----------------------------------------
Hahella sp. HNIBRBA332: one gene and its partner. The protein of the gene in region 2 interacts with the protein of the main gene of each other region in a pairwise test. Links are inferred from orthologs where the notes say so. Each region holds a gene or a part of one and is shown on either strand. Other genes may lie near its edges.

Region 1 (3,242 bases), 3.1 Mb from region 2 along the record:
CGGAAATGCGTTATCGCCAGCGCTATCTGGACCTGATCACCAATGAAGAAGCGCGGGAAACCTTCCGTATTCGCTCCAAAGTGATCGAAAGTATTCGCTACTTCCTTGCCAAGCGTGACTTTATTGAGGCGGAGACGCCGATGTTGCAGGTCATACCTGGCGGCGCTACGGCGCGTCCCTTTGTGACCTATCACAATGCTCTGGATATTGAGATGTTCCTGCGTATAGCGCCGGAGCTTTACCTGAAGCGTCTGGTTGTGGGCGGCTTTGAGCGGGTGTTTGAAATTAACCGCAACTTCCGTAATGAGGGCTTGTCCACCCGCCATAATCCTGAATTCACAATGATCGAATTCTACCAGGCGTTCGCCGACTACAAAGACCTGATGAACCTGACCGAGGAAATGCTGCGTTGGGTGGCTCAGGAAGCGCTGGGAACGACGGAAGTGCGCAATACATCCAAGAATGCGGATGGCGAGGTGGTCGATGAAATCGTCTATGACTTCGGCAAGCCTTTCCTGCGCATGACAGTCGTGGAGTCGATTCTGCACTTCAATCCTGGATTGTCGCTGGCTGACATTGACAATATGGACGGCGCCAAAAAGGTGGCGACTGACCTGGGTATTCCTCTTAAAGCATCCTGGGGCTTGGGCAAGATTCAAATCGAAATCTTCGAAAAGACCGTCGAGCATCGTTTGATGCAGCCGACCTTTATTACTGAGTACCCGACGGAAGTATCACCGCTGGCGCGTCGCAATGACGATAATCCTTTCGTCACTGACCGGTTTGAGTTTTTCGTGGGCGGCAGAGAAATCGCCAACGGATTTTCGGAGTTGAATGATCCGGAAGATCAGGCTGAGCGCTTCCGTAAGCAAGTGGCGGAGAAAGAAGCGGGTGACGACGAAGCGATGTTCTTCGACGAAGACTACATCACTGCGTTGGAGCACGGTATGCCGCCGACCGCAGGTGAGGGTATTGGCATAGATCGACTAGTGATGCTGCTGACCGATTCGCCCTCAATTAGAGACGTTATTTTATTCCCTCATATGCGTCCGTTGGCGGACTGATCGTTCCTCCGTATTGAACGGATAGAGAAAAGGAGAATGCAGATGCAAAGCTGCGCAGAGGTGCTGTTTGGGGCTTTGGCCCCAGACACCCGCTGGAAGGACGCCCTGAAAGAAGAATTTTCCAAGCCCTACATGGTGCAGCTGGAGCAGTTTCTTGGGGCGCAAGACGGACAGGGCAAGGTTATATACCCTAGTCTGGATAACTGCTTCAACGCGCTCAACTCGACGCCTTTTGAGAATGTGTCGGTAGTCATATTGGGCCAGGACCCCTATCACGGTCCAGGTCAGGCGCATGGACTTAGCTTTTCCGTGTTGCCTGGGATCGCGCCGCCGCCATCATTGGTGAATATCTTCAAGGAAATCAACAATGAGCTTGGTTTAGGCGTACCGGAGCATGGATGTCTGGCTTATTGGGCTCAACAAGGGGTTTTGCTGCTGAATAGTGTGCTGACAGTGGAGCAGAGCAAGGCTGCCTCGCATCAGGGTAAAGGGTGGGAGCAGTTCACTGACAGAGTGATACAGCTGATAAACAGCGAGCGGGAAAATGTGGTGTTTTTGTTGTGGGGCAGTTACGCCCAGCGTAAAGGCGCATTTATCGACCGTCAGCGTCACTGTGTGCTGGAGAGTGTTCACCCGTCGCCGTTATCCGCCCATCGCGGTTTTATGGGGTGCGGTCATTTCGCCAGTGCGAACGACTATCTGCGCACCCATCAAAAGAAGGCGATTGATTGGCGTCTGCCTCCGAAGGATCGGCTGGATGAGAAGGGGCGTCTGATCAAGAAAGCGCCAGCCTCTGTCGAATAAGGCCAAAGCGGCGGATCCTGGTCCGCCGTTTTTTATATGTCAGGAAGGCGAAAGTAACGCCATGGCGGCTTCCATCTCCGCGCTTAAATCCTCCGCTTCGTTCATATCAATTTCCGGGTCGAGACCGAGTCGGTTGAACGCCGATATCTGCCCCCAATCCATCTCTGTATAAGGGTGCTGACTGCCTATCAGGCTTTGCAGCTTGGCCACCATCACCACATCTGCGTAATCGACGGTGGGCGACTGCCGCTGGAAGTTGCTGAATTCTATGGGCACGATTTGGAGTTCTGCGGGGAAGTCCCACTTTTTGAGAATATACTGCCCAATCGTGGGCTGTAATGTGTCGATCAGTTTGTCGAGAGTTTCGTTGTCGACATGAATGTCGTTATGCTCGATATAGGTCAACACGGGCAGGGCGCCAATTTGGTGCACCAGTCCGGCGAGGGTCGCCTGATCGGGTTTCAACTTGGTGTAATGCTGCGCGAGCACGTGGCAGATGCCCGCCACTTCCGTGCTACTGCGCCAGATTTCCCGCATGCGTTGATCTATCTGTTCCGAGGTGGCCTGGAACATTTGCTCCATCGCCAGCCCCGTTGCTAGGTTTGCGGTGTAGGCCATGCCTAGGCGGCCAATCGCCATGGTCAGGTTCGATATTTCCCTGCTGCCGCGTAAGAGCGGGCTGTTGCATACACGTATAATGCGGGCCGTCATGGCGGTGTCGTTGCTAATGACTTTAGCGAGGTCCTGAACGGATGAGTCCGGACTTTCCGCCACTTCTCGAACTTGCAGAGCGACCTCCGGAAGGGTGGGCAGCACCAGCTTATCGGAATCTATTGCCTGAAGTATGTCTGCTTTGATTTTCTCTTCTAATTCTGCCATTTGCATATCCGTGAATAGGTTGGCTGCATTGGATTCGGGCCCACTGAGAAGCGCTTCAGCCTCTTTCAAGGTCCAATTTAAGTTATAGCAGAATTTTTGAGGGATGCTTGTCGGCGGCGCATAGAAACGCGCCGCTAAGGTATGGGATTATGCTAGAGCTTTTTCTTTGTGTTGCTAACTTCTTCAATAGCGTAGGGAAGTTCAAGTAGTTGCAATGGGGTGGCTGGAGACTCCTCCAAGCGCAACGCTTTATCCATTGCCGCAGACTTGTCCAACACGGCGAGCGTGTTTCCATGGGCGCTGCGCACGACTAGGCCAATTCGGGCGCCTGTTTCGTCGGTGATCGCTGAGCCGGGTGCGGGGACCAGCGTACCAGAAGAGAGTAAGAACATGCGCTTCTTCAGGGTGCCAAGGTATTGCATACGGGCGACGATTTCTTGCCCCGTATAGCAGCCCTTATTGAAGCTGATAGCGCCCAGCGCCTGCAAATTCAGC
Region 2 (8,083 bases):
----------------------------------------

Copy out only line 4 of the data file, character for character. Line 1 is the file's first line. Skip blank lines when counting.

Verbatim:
Region 2 (8,083 bases):